- Calendar Scheduler
- News Letter
An Eye Opener for all
Dear friends, educationists
Here is a report of the emerging trend among our youth. As school in-charge and as Jesuit educationists it is crucial for us to be Aware of the impact and the new social media trend.
McAfee’s Tweens, Teens & Technology Report 2014 was conducted through a survey administered across Indian online tweens aged 8-12 years old and teens aged 13-17 years old; comprising 711 male and 711 female respondents from Mumbai, Delhi, Chennai, Bangalore, Hyderabad, Ahmedabad and Pune.
This report points out dangerous trends and statistics among the Indian youth which should help to take the necessary steps by teachers and parents.
Necessary dose of internet usage
• 70% of online youth in India spend more than 5 hours on the internet in a normal week. Internet access is still predominantly desktop based (41%), however, 36% use laptops and 27% use smartphones
India’s youth are constantly connected
• In terms of social networking platforms, Facebook is by far the most popular site used (93%), followed by YouTube (87%) and WhatsApp (79%). o 10-12 year old social account users report higher daily access to Snapchat, Pinterest,
Tinder, Tumblr, and Vine than their teen counterparts, even though the minimum age to register to these social networking sites is 13 years.
• An eye opening trend is that half (52%) of India’s youth even access their social media accounts while at school; 57% being 8-12 years old v/s 47% 13-17 year old.
Too much information
• Youth often overshare what would be considered private information publicly, both intentionally and unintentionally. Despite majority (80%) of Indian youth being aware that their online activity can affect their identity, out of 90% who have done or posted something risky online, 70% have posted their contact details like email, phone, home address.
• Youth are becoming more trusting of the virtual world to familiarise themselves with unknown people, in spite of being aware that it is risky. 53% have met someone in person that they first met online. As a majority have interacted online with people they don’t know in person: 52 % Chatted during online gaming, 49% on TV show fan pages and 42% live tweeting celebrities and others during a live show.
• 63% of youth do not turn off their location or GPS services across apps, leaving their locations visible to strangers, and only 46% enable privacy settings on their social networking profiles to protect their content.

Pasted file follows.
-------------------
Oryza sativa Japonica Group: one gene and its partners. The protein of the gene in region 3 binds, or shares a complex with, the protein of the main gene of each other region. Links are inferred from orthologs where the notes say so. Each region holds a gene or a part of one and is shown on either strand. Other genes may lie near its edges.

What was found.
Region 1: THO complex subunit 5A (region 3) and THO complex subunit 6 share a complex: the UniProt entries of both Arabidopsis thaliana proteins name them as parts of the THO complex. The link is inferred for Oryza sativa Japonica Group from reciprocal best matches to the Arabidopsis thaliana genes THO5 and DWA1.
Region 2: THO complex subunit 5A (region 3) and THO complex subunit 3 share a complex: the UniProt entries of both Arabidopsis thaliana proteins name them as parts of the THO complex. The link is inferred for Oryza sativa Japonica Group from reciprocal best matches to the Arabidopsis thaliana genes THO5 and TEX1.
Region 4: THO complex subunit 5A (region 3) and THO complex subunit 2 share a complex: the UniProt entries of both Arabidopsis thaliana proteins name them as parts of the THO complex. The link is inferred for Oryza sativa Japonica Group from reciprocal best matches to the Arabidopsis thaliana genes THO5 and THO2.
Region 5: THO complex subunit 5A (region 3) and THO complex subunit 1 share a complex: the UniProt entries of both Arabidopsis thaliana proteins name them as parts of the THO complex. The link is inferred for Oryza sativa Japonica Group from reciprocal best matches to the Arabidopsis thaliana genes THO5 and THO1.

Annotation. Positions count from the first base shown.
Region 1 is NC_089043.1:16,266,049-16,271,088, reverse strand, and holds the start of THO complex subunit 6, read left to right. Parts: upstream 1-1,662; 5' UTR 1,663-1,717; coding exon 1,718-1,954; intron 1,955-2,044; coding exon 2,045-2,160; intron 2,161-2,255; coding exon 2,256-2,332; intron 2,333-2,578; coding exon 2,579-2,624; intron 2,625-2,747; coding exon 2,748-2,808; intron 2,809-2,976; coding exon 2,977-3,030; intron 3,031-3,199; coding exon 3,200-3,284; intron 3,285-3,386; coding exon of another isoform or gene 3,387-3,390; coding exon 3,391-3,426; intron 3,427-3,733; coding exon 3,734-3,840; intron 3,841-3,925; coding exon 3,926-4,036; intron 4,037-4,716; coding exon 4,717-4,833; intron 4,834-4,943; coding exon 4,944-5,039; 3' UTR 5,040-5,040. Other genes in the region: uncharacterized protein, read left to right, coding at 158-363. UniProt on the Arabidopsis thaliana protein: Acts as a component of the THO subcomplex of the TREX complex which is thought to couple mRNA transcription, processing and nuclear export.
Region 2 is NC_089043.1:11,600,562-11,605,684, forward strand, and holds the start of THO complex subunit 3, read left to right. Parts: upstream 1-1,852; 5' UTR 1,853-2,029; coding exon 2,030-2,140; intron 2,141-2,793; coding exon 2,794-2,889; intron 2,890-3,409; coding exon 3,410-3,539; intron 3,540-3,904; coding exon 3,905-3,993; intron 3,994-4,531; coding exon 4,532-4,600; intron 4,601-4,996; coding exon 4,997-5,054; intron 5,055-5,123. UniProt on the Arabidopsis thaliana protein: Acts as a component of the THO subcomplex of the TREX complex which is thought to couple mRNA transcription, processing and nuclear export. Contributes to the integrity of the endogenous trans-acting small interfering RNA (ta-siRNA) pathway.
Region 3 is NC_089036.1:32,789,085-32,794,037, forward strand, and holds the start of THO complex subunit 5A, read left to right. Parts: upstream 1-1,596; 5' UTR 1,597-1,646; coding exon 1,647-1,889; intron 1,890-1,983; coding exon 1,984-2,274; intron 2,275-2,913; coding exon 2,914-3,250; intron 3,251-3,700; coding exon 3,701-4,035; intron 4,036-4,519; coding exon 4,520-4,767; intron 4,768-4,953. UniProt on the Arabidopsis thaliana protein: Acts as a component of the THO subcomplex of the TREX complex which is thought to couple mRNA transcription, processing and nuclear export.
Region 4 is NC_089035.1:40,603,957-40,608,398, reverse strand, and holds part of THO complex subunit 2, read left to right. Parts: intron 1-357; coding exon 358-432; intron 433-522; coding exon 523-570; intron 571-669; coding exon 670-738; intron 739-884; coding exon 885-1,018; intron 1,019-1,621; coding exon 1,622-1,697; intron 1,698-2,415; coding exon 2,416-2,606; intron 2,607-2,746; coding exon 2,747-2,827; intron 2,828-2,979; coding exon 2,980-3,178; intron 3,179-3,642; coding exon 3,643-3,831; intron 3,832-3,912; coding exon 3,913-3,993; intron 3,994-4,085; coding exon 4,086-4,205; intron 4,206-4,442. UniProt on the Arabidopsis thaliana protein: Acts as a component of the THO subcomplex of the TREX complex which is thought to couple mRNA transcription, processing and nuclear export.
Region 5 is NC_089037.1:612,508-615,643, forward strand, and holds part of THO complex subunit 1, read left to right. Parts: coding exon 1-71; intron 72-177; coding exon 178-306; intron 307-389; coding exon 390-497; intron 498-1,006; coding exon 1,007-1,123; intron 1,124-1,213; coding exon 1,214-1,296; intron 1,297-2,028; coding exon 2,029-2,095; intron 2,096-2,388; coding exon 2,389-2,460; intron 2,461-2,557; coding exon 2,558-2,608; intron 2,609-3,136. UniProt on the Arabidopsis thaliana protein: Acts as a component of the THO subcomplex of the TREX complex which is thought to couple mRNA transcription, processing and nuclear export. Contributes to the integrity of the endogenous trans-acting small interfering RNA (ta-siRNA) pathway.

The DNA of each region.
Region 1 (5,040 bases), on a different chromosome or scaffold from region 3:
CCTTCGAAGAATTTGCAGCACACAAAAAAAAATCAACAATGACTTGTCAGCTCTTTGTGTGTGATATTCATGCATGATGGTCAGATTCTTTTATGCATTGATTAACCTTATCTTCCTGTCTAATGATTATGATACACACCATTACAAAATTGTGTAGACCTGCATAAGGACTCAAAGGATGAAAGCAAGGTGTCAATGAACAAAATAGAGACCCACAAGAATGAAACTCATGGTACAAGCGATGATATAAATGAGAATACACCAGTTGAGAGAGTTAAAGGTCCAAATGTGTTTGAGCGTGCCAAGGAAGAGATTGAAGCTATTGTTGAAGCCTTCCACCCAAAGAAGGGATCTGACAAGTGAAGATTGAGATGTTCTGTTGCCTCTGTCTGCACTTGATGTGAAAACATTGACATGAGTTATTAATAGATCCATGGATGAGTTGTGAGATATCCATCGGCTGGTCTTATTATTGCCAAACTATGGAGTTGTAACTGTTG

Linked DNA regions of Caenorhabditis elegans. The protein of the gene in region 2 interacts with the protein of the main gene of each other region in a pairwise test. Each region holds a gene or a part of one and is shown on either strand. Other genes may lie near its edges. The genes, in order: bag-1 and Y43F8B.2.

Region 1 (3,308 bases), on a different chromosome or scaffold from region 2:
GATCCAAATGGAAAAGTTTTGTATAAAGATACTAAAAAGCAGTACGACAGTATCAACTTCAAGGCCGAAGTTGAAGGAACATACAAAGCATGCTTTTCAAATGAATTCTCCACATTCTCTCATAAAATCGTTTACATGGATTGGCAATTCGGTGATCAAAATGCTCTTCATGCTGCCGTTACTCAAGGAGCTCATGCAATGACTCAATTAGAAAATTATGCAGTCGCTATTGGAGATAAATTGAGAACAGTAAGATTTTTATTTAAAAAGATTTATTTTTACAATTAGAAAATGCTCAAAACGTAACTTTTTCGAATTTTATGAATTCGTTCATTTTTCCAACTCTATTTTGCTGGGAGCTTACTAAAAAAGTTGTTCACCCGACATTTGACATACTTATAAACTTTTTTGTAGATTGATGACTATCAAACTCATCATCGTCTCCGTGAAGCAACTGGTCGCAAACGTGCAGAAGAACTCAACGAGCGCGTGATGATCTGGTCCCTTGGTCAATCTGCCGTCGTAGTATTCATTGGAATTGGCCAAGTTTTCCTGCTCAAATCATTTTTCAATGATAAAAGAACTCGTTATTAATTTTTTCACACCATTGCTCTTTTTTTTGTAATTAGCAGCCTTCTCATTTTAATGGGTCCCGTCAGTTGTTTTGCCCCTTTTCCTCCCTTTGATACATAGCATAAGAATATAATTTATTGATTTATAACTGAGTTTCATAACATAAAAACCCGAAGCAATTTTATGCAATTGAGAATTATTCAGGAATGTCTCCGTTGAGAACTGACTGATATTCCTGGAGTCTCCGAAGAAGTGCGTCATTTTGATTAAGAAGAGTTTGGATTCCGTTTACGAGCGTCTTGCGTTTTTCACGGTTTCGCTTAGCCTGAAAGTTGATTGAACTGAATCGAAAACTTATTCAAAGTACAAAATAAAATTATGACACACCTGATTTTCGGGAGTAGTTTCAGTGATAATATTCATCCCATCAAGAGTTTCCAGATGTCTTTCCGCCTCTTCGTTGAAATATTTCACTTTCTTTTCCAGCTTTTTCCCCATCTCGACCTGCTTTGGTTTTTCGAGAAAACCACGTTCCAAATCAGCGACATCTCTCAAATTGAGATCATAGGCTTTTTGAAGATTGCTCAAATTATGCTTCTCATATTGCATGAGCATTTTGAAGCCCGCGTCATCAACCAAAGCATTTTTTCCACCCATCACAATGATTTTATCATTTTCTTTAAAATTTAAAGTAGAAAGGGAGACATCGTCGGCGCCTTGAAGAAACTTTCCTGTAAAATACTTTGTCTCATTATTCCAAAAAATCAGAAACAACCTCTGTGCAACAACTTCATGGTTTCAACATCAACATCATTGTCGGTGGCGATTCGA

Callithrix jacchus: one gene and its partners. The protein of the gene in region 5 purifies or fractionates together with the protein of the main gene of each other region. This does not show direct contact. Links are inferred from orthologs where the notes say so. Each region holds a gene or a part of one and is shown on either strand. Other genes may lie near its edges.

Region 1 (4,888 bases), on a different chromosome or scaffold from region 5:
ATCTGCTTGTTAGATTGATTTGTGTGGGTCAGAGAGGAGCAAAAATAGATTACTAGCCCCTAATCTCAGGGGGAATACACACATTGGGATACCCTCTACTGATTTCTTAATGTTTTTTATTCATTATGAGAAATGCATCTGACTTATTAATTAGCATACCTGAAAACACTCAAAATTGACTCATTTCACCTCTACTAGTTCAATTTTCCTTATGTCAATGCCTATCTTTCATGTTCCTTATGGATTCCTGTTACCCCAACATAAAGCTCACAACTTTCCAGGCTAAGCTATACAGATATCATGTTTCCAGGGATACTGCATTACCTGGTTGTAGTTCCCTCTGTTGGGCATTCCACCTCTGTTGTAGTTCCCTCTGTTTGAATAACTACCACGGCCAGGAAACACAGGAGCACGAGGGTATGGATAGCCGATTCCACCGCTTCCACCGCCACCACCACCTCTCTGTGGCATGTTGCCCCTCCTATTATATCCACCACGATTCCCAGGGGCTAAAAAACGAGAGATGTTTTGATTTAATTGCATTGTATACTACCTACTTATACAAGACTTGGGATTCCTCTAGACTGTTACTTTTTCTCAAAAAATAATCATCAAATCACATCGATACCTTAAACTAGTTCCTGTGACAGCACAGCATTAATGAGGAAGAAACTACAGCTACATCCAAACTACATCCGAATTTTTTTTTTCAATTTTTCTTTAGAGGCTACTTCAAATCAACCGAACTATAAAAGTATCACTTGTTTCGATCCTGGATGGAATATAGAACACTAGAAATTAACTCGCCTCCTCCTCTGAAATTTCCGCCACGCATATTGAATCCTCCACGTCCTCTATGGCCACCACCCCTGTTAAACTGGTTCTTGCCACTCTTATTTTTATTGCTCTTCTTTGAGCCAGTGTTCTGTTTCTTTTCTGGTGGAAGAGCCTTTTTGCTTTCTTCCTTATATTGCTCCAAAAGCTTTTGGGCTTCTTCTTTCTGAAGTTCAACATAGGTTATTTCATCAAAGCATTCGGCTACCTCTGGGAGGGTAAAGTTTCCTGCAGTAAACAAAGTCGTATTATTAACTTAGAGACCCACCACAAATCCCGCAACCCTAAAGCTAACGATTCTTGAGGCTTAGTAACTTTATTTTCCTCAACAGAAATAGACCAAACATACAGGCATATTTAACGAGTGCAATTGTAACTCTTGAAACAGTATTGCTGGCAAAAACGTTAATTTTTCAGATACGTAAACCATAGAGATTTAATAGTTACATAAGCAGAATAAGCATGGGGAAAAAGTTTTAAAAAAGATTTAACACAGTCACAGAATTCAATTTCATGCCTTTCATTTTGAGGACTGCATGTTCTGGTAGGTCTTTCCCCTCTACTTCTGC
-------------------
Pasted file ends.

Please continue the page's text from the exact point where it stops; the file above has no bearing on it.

Finding social acceptance
• Two-thirds (66%) of youth in India say they feel more accepted on social media than they do in real life. 72% feel important or popular when they receive a lot of “likes” on the photos posted of themselves on social media.
• Keeping up to the social pressure, 64% even admit to have tried reinventing themselves online by trying to appear older or creating a fake profile or posting photos that are not their own. Moreover, 46% say they would put themselves in danger to see more engagement/ activity on their posts (e.g., more likes, comments, shares or retweets).
• More than half claim that online risks do not apply to them and, therefore, lack concern about their online privacy: 55% think they are not old enough to worry about my identity being stolen and 51% say they don’t care about having privacy online.
Online behaviour driving offline consequences
• Unfortunately, social networks are causing a majority (88%) of Indian youth to experience negative situations in their offline lives: o 53% of youth have been involved in an argument because of something posted on
social media, 46% got into trouble at home or school as a result of being on a social network site.
• 34% of youth stated they regretted posting something online.
Hide and Don’t Seek: Youth would change their online behavior if they knew their parents were watching
• Although 70% of youth believe their parents trust them to do what is right online, 64% of young people in India still manage to hide their online behaviours from their parents and 61% think their parents can’t keep up with them when it comes to technology. 62% would still change their online behaviour if they knew their parents were watching.
• Despite significant efforts to discourage cyberbullying, and its negative effects, Two- thirds (66%) of youth in India have had some experience with cyber-bullying. o 36% of youth having been cyberbullied themselves. Of those who responded they
were cyberbullied, 46% responded it was due to appearance while 45% answered due their intelligence level. 40% stated religion/race was the driving factor.
• Of the 33% who say they have witnessed cyberbullying of others, 46% said the victims deleted their social media accounts and 42% said the victims became less social, underscoring its significant emotional impact.
• While the study reveals cyberbullying continues to represent a serious problem for youth, the 2014 survey found 57% of youth would not know what to do if they were harassed or bullied online.
• Youth share a variety of fears regarding risks they face online, including: fear their privacy will be compromised (26%) and fear of being hacked (23%). Notably, these fears are greater than the fear of being cyberbullied (18%) or unpopular (12%).
Lack of parental involvement
• Only 46% say their parents have had a conversation with them about online safety. Others say their parents simply don’t care (52%).
- Make available these data to our teachers/ students/ and parents.
Fr. Sunny Jacob SJ
JEA Secretary, South Asia